Combustible Celluloid
 

What Happened to Me in the Dark

2014: The Year in Review

By Jeffrey M. Anderson

In movies, there's often a difference between "based on a true story" and truth itself. We critics sometimes forget the difference, often allowing ourselves to be impressed when a movie tells a true story. But the real magic in movies is when a filmmaker connects directly with an audience, when the viewer finds something true within the work. Positioning the true story of a real person between a filmmaker and an audience may be impressive, but it doesn't get to the heart of things. I'd like to think that the ten movies on my list have a certain truth in them, something honest and emotional. It's probably not a coincidence that so many of the movies on my list are comedies, or at least contain laughs. In short, these are movies by filmmakers who are in love with making films, and that love comes through to us.

Following my top ten films, please find my ten runners-up and my ten honorable mentions, followed by great performances, my favorite DVD and Blu-ray releases, and, lastly, my list of the year's worst.

The Top Ten

10. Goodbye to Language 3D
Cranky old genius Jean-Luc Godard, now eighty-four, is just as elusive as ever, asking questions and making statements from out of the ether; they can either seem brilliant or baffling. In his first 3D movie, Goodbye to Language 3D, he takes his intellectual discourse with moving images to a new level, splitting the dimensions apart, exploring water, or simply following a dog through a boldly-colored autumn wood. But don't worry: he's still angry about the death of books and the rise of electronic devices. You'll get a new idea every few seconds here, which is more than many movies have during their entire running times.


9. The Skeleton Twins
Former "SNL" stars Bill Hader and Kristen Wiig had worked together many times before, notably in supporting roles as husband-and-wife Adventureland (one of the best movies of 2009), but in Craig Johnson's comedy-drama The Skeleton Twins, they take center stage and give two of the finest performances of the year (even though they won't receive a single award). They're estranged twins who consider suicide at the same moment and reunite for a period of soul-bearing. It looks like a typical indie, but Johnson's direction is so spot-on, so intelligent, and so organic that it never hits a false note. And it's very funny.


8. Jodorowsky's Dune
Citizenfour may be the year's most important documentary, but I prefer Jodorowsky's Dune for its sheer life-force. Of the two, it will be around much longer, and bear repeat viewings. Director Frank Pavich beautifully tracks the course of one of the most fascinating unproduced movies in history, with brilliant, eccentric, raconteur Alejandro Jodorowsky telling his often unbelievable story with great passion. Maybe it's a shame that Jodorowsky's Dune was never made and maybe it's not, but I think that this movie is the true masterpiece.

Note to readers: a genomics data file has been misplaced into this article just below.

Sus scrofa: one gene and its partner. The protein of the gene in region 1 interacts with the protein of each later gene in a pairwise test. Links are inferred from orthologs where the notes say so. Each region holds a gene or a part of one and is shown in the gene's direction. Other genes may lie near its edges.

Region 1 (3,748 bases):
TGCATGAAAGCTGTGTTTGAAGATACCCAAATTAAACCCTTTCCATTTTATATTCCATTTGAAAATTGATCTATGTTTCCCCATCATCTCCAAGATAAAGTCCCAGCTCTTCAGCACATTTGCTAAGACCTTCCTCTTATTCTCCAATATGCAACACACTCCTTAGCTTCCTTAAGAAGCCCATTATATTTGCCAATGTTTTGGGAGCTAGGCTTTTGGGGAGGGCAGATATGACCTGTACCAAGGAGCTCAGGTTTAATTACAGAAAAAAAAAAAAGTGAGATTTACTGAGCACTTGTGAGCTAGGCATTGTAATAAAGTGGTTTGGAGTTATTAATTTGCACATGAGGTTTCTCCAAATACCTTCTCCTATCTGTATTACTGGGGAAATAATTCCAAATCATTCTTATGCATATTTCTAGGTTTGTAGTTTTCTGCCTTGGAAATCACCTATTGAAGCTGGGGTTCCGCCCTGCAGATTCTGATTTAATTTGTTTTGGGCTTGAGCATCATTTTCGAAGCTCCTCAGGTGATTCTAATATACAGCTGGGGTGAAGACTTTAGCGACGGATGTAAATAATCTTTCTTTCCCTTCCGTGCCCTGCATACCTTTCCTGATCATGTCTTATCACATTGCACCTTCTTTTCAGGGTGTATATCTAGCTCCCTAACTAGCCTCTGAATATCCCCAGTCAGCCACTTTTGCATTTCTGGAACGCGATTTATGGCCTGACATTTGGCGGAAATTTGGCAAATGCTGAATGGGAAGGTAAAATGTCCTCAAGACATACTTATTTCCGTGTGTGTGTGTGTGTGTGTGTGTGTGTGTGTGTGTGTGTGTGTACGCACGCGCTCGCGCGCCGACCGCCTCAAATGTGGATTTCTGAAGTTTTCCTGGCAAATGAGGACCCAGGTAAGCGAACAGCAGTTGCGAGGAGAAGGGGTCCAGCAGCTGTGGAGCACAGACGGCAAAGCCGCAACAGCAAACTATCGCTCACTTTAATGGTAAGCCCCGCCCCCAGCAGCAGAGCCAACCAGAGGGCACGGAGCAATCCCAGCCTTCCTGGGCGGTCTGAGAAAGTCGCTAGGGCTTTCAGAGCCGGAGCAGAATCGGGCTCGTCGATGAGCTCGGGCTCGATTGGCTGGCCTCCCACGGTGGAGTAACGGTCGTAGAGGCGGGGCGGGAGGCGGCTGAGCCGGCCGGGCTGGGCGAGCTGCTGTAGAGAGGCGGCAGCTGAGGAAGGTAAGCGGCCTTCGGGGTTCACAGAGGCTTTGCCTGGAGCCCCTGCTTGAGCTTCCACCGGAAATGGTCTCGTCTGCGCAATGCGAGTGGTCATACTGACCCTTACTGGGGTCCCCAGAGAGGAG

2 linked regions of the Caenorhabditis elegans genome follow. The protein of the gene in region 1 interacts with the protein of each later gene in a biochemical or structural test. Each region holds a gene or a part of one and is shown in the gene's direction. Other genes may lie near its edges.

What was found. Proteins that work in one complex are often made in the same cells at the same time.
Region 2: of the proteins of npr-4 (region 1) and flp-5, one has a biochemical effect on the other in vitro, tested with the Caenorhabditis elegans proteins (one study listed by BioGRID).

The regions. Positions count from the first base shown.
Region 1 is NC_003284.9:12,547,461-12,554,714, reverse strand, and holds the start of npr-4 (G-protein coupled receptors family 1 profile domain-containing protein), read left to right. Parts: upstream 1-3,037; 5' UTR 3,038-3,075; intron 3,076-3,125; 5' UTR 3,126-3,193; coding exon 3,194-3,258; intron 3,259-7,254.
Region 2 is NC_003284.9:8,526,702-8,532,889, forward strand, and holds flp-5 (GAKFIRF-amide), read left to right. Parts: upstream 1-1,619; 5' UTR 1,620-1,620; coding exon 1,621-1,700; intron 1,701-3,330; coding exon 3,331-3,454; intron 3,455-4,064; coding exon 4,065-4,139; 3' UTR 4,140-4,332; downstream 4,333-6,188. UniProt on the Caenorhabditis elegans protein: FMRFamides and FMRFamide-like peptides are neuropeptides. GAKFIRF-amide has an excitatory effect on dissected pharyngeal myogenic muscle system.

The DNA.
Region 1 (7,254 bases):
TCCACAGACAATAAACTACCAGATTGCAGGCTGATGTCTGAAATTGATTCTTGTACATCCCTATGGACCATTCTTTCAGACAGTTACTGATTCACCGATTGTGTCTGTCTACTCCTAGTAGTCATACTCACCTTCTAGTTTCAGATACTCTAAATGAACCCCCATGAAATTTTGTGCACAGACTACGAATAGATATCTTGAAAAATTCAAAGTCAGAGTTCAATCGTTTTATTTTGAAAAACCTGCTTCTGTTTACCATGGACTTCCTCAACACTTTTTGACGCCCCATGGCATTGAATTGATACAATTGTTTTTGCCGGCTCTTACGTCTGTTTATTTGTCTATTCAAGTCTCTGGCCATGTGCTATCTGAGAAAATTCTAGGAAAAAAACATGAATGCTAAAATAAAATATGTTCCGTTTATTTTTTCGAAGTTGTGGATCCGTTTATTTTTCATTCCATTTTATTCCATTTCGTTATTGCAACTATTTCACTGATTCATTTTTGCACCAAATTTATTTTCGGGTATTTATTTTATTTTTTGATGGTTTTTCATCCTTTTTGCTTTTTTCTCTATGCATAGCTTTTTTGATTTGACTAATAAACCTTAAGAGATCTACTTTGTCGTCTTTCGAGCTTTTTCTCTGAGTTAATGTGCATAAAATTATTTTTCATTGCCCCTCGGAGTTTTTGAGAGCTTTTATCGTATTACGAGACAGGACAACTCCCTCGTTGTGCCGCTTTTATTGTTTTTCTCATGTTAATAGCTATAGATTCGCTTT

7. Under the Skin
Director Jonathan Glazer had been absent from the screen for ten years before finally returning with this moody sci-fi work. Its story, of aliens kidnapping humans and absorbing their life forces to survive, could have been told in a dozen "B" movies, but Glazer elevates Under the Skin to something truly haunting and otherworldly, with astounding silences, and raw, primitive interactions. Scarlett Johansson has long been one of my favorite actors, but in a rather un-showy role, she steps up her game even further.


6. Snowpiercer
Of all the apocalyptic movies of the past few years (there must be a mood of general hopelessness in the air), Bong Joon-ho's first English-language production was both the darkest and the brightest. Its entire, brilliant visual and sound scheme was dedicated to the act of moving forward, through sci-fi train cars filled with things and people from all over the world. Snowpiercer touches on economy, environment, drugs, violence, education, and so many other themes with deftness and without preaching. It's awake and alive and open to ideas.


5. The Lego Movie
I agree with my esteemed colleague Fernando Croce that The Lego Movie would have been better if it had been directed by Joe Dante, but I still love the very funny movie that came from Phil Lord and Christopher Miller. What could have been a massive attempt at marketing turned instead into a subtle exploration of identity; are we part of a collective or are we ourselves? The filmmakers made detailed computer animation look like homemade stop-motion animation, in the end, celebrated the art of playing, an art too often lost in the movies.


4. Ida